As I discussed last week roses have a special meaning depending on color. This can actually delve deeper depending on variety but I’ll leave that alone because it is simply too much. Instead, I’m going to share with you a little symbolism behind flowers, and then I’ll explain the traditional language of flowers that became highly prevalent during the Victorian era.
Flowers as a whole have had distinct meanings for centuries. Take color for instance white flowers typically mean innocence and purity. A common color for funerals – there is something distinctly sacred in death that defies color – a blank slate as you enter heaven, or a cleansing of sin. Even a bride wears white to signify virginity and wholesomeness; flowers can mimic the same sentiments.
Take a look at the Iris – it’s the state flower of Tennessee, the inspiration for the French Fleur De Lis, a symbol in many a royal family, the designated flower for a 25th wedding anniversary, and the birth flower for February. It has several meanings such as wisdom, honor, and valor. Nearly every flower has a list as impressive as the Iris – flowers might just be pretty to look at but they also have a voice and a place in this world.
In Victorian times and Regency, people rode in horse drawn carriages. If they were lucky the carriage was enclosed, but if they wanted to be seen, as much of the peerage did, they took pride in riding though the parks in an open-faced coach. Now, the problem to this is that you would be facing the sour end of a horse. Therefore, women carried what is called a nose gay. A small bundle of flowers in which to bury their nose and relieve themselves of the stench of the horse, the river, or any other multitude of things. Typically, the nosegay was comprised of an ornate metal container with a loop at the bottom. A woman would loop her pinky or ring finger through it, leaving the rest of the holder resting against her gloved palm.
There are oodles of stories around that explain how flowers actually began to have significant language. The one that resonated with me is of a sad and lonely wife of a Duke, who was dreadfully unhappy to be separated from her true love. In time, the pair circumvented the rigidness of society and found a way to be together. Unfortunately, in those times a man couldn’t send an email or call her up on the phone to arrange a meeting. He would not want to write her a note incase her husband found it and they were discovered. Between the two of them, they created a complex language of flowers in order to communicate with one another. For example, he might send a nose gay, or another small handheld bouquet called a tussie mussie, with a red rose (love), a Scottish thistle (Scotland), some chickweed (a rendezvous), some purple hyacinth (sport), and just for grins a little geranium (conjugal affection). His message might be interpreted as My love, meet me in Scotland for a rendezvous of sport and conjugal affection.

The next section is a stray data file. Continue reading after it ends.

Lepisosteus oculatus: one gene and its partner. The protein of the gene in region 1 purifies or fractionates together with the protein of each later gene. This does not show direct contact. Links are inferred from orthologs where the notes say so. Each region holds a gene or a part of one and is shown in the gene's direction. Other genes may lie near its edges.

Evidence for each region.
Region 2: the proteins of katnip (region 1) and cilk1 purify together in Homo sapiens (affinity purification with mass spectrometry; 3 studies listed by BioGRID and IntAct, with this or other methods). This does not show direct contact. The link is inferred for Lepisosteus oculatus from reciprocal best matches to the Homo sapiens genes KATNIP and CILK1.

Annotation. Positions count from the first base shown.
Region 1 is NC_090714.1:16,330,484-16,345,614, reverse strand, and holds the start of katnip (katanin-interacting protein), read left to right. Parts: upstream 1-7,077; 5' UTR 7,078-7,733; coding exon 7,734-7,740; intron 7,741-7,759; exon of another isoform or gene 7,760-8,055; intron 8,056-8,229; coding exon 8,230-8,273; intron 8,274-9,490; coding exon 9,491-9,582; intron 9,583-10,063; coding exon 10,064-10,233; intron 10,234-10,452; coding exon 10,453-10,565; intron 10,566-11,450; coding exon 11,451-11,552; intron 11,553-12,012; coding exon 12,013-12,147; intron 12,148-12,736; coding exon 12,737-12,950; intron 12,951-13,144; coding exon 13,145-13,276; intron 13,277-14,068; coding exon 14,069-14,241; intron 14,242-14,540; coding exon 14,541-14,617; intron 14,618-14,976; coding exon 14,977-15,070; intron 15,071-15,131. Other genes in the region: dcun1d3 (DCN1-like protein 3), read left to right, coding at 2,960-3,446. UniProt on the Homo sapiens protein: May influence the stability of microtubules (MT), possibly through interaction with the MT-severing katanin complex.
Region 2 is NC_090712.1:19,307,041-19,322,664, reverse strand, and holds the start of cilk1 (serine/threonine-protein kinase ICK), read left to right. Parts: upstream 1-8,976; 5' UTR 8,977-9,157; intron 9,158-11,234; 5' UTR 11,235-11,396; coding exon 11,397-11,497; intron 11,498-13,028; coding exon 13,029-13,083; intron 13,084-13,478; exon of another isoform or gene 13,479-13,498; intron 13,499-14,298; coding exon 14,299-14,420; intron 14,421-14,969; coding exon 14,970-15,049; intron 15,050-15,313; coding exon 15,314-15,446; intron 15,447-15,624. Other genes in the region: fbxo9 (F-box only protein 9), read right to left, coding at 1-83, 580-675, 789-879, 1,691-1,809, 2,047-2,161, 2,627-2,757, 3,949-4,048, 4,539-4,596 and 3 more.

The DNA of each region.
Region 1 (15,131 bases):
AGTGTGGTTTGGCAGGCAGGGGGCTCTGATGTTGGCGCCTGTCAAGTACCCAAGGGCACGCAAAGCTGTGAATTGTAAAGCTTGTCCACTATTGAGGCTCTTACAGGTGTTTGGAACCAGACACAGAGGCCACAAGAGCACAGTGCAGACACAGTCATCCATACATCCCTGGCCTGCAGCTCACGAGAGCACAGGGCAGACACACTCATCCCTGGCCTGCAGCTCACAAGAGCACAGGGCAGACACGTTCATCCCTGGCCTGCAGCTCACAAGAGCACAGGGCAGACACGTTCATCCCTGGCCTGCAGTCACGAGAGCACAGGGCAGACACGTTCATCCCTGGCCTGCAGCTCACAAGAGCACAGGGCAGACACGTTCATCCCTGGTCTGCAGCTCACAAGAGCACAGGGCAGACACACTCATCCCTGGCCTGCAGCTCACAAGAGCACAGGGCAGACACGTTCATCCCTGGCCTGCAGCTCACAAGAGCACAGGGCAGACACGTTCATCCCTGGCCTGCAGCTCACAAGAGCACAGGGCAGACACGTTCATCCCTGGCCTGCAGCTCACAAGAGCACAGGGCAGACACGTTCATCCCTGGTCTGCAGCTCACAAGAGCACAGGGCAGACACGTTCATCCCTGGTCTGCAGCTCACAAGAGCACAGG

A few more — If an arrangement included basil, pansies, and a sweet pea, it would mean Best wishes and loving thoughts on your departure. A mix of an cymbidium orchid , a laurel leaf, and some juniper, might mean magnificent success on your new home.
The list goes on and on. Over time this tradition grew into society and was, and still is, used in bridal bouquets and anniversary gifts. I spoke earlier about Irises, the traditional have the meaning of “I Promise.” So a bride might carry a bouquet of Iris, with white, pink, and red roses, meaning I promise you my innocence, my beauty, and my love.
There is an entire language open for interpretation on flowers. Personally I’m enamored by how beautiful the sentiments can be behind something so beautiful.I love determining the meaning by color and interpretation to come up with something that truly speaks from my heart, something physical and artistic that words can not describe.
Next week I’m going to finish up my month long devotion to flowers with a piece about why you should support your local florist. For today please comment with any flower you’d like to know the meaning of and I’d be happy to get back with you tonight about what they mean and what symbolism they might have.